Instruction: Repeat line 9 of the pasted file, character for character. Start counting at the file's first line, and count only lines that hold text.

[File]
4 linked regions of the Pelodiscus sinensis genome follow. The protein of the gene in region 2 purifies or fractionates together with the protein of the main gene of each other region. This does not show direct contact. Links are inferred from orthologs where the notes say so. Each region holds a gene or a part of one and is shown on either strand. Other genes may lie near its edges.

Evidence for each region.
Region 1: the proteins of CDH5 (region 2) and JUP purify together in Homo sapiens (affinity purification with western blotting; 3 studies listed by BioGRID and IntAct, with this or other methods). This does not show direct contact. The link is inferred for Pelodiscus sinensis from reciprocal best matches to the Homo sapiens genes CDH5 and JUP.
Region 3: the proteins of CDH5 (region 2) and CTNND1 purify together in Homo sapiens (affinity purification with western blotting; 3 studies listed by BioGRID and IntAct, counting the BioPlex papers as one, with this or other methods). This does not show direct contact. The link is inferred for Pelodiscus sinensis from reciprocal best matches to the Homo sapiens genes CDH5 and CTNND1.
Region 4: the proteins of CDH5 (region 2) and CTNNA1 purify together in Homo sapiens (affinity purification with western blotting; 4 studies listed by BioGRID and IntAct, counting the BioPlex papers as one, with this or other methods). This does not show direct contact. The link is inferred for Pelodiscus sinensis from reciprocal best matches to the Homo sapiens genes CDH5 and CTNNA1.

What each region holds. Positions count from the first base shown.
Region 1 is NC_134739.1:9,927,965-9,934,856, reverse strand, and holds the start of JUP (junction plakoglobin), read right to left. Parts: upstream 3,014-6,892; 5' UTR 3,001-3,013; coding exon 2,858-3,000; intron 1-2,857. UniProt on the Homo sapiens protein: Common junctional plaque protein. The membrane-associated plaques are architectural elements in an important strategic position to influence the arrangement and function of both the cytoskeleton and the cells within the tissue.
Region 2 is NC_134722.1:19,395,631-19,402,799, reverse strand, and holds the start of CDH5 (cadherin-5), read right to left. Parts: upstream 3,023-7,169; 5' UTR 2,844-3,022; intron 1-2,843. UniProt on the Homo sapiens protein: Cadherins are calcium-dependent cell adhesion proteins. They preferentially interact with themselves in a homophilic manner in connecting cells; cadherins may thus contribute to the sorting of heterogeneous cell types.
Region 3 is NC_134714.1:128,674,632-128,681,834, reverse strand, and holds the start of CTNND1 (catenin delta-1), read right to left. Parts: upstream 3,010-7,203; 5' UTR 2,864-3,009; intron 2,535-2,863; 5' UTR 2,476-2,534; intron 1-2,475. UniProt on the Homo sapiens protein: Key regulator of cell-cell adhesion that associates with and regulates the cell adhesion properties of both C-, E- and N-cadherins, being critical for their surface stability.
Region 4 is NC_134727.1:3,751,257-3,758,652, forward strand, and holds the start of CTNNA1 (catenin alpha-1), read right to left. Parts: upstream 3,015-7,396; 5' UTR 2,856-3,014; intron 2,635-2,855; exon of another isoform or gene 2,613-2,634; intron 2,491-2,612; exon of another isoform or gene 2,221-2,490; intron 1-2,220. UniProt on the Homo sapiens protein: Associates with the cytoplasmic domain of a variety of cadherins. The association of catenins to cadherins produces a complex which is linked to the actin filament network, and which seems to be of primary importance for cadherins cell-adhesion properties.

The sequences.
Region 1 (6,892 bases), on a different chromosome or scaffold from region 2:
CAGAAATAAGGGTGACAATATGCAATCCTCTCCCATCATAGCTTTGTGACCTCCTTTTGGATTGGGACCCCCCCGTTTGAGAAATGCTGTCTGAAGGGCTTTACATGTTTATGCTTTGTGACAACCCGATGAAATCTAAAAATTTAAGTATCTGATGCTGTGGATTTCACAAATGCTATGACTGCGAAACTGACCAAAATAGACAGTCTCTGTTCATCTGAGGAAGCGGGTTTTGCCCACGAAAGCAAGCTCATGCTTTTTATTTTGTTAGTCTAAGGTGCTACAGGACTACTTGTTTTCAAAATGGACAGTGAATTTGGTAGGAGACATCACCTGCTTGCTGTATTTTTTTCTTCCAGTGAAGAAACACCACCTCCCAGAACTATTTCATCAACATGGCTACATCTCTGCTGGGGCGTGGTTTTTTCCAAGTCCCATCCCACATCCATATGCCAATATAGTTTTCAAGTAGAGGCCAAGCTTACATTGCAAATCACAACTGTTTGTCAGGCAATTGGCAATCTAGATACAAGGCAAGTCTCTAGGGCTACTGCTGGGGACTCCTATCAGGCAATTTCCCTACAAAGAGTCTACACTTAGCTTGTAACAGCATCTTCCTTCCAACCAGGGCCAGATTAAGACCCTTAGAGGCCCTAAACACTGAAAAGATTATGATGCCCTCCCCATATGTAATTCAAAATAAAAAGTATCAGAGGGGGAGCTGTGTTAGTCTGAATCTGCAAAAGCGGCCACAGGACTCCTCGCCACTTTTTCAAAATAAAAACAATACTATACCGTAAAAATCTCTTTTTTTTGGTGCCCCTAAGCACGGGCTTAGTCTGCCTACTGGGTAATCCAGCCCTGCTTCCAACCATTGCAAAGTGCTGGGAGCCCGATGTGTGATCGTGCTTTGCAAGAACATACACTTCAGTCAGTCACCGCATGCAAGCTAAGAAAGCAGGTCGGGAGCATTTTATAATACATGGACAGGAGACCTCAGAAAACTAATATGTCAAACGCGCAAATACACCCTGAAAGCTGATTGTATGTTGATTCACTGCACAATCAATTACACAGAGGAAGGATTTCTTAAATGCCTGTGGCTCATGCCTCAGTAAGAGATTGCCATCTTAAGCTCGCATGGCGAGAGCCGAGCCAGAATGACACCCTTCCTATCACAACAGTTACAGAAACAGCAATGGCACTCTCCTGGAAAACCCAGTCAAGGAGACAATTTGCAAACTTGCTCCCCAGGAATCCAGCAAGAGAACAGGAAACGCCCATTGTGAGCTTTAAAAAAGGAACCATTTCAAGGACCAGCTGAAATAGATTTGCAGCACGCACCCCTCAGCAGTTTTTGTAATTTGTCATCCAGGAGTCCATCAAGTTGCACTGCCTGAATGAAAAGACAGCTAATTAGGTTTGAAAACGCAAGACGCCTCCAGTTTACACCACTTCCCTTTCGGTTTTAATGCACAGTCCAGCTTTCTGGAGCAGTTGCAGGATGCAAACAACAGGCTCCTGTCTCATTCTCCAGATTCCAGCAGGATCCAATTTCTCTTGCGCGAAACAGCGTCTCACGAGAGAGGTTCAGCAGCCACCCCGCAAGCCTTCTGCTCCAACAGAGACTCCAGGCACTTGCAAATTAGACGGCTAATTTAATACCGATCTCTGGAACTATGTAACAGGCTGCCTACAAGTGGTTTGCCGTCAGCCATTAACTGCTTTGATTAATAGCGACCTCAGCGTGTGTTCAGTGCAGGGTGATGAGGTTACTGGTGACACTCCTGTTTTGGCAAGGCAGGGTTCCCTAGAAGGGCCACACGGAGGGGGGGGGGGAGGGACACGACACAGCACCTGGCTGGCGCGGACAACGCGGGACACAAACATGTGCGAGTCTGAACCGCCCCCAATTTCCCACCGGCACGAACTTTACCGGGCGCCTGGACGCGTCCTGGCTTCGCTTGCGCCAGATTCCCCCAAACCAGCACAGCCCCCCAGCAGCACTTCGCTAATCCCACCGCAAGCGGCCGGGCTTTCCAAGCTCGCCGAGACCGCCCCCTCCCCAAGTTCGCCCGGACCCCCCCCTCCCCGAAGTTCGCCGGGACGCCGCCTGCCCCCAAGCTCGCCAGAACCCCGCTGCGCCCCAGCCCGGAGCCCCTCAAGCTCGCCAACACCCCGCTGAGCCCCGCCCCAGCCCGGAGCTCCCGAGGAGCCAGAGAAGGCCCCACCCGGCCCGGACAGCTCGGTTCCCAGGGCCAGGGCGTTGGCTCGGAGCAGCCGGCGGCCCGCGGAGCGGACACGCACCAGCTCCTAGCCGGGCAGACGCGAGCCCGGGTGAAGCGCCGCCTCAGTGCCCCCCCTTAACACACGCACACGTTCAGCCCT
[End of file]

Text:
Region 3 is NC_134714.1:128,674,632-128,681,834, reverse strand, and holds the start of CTNND1 (catenin delta-1), read right to left. Parts: upstream 3,010-7,203; 5' UTR 2,864-3,009; intron 2,535-2,863; 5' UTR 2,476-2,534; intron 1-2,475. UniProt on the Homo sapiens protein: Key regulator of cell-cell adhesion that associates with and regulates the cell adhesion properties of both C-, E- and N-cadherins, being critical for their surface stability.